They just made these recently bring your feet in a little closer together. Yeah. And then she's going to actually go into internal rotation controlling, coming back to center. Right. And internal rotation controlling. And she has one leg that's better at that. Right? That's human. Like we're not, we're not symmetrical. That would be, um, that would be like robotic of us. Right. We're um, right and good.

And she could also play a her knees and do a little bit of that [inaudible] and controlling back to center. Right? So you can, um, think into ways to play with, ah, increasing people's ability who have a verus knee or bow legs to get more control of their internal rotation. Beautiful. And on a side note, if you would, you could use these for that valgus person and have them practice the external rotation component. Right? So, um, right when she has a lot more availability, right? That's why she's a dancer cause uh, she selected into that cause she had the body type. So that's how we roll. Um, so, you know, we're just trying to think about, you know, you, you get these people, they have these variations. We feel a little stressed out as place teachers like, boy, I need to correct their alignment. Right? So I'm just taking that Lens and moving it over and say, yeah, let's, let's do corrective exercises that help them avoid falling into the tendency, honor their structure.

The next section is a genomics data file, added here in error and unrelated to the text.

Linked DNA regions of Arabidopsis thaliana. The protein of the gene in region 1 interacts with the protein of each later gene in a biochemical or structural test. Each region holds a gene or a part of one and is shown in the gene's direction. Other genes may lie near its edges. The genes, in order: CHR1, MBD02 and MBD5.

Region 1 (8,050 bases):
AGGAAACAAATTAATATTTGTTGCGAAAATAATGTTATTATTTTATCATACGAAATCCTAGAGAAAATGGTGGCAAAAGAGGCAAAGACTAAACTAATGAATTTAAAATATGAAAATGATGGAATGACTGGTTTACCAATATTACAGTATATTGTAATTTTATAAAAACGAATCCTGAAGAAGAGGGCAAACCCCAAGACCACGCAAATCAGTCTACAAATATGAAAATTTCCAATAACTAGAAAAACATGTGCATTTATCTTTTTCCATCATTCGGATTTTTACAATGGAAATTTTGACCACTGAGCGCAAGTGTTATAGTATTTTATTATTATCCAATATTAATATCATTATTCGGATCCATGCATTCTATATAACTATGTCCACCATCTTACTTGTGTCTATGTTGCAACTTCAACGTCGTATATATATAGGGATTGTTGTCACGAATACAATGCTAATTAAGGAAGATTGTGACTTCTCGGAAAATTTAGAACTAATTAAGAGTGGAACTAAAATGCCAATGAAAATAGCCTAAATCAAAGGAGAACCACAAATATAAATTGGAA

Let's not force them into positions they can't get into. We're trying to help people with their movement, um, with their, um, ability to navigate the external forces that come from the world into their legs so that their knees can be healthier, but also still really honor the structure that they were given. So my, my suggestion is that we start to really think about, oh wait, where do I want to strengthen them? Where do I want to give them movement? Where do I want them to have more awareness to help them along the path? And then maybe I can be a little less hyper corrective and a little more positive about, you know, kind of adding movement and strength into the body.